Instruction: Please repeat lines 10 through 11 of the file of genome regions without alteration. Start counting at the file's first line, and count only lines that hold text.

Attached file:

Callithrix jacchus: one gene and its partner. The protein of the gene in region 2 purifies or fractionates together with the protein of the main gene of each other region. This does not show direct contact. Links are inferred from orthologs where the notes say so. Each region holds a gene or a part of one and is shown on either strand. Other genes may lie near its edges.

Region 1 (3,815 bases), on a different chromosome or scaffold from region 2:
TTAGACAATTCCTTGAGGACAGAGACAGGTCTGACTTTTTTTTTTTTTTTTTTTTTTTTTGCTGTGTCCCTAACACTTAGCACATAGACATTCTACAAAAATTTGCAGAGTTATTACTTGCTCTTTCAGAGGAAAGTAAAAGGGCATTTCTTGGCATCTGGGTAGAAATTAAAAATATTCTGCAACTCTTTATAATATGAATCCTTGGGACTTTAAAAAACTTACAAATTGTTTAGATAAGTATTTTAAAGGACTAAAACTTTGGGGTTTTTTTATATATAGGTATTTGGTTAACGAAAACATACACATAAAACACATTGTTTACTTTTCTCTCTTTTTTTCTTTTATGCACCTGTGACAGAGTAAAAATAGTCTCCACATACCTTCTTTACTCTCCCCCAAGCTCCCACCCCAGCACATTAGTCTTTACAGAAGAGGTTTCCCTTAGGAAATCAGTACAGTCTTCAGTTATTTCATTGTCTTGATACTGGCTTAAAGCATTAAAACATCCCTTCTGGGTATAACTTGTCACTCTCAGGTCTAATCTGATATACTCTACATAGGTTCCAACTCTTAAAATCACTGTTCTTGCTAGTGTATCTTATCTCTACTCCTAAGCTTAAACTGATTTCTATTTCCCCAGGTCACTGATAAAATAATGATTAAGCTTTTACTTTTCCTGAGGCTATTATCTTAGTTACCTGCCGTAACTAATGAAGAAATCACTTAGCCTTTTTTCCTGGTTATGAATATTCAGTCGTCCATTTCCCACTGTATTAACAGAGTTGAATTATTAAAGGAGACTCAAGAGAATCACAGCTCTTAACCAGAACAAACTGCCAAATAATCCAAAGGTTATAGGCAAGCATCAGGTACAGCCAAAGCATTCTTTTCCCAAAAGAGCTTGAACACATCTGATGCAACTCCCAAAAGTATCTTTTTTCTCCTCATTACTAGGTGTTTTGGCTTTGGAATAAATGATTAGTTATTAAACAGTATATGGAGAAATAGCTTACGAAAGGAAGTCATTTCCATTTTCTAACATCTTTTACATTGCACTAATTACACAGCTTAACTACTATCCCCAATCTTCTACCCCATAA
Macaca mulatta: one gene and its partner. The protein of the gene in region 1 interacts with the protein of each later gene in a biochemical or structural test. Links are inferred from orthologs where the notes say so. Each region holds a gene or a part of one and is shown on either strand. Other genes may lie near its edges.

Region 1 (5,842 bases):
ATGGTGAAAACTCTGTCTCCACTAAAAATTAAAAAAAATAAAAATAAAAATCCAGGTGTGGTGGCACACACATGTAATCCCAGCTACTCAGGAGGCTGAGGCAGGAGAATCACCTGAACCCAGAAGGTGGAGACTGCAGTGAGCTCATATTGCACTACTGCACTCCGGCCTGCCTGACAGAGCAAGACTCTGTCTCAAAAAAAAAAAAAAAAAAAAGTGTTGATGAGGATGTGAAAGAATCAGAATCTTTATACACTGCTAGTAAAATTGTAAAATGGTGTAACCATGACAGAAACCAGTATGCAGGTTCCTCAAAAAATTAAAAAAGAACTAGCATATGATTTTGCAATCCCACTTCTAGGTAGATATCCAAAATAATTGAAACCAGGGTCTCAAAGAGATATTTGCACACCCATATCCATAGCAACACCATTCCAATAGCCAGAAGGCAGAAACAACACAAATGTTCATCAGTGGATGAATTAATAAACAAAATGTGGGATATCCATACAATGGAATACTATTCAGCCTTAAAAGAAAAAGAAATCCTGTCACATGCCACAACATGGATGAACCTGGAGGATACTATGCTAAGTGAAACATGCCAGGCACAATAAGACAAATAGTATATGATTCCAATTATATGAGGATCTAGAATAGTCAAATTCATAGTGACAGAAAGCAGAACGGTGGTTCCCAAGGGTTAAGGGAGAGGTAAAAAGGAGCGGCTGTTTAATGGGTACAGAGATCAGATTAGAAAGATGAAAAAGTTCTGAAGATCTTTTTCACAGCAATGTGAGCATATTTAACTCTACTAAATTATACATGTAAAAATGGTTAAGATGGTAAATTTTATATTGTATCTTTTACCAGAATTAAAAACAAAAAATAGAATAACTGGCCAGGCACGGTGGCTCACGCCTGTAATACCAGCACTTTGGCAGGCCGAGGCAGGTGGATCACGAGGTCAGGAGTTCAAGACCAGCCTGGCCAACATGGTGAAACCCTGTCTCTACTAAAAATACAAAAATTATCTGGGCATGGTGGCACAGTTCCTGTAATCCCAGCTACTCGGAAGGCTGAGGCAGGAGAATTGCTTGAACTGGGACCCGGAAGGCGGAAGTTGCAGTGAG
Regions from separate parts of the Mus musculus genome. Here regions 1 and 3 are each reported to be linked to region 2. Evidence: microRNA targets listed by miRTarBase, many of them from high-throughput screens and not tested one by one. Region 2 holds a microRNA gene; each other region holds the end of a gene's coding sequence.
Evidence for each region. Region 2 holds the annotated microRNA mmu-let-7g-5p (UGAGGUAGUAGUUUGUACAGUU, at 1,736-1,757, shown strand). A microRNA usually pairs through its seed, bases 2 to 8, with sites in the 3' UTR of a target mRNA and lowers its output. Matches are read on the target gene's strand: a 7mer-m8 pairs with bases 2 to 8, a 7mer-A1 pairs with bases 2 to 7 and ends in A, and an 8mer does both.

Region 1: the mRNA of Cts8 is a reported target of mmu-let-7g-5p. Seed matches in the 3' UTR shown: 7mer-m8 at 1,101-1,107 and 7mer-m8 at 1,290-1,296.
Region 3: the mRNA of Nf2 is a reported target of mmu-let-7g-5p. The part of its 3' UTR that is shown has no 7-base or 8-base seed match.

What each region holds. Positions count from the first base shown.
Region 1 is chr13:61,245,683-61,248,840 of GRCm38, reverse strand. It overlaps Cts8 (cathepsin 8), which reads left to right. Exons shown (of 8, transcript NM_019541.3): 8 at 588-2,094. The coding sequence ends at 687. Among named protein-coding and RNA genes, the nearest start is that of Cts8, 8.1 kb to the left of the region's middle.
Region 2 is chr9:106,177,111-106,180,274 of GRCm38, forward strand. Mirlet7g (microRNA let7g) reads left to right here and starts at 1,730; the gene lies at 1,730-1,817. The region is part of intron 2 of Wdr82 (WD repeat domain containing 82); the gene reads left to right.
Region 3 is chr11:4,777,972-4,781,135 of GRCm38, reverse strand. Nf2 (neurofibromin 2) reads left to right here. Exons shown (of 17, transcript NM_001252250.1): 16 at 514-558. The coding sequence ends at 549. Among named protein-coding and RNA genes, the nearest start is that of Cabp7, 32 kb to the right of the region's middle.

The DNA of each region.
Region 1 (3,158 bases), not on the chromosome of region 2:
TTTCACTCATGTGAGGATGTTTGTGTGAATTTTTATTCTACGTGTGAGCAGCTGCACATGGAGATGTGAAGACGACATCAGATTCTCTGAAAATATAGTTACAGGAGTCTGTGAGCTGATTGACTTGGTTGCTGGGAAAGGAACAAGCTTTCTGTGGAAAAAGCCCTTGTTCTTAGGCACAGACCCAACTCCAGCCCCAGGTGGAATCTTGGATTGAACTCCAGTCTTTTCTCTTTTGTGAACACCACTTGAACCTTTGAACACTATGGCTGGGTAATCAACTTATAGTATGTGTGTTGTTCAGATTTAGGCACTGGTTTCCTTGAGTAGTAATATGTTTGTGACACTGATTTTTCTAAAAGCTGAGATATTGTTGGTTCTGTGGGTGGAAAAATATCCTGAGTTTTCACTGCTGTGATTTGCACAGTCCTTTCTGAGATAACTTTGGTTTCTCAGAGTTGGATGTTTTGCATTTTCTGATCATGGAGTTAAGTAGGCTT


Region 3: the mRNA of Nf2 is a reported target of mmu-let-7g-5p. The part of its 3' UTR that is shown has no 7-base or 8-base seed match.

What each region holds. Positions count from the first base shown.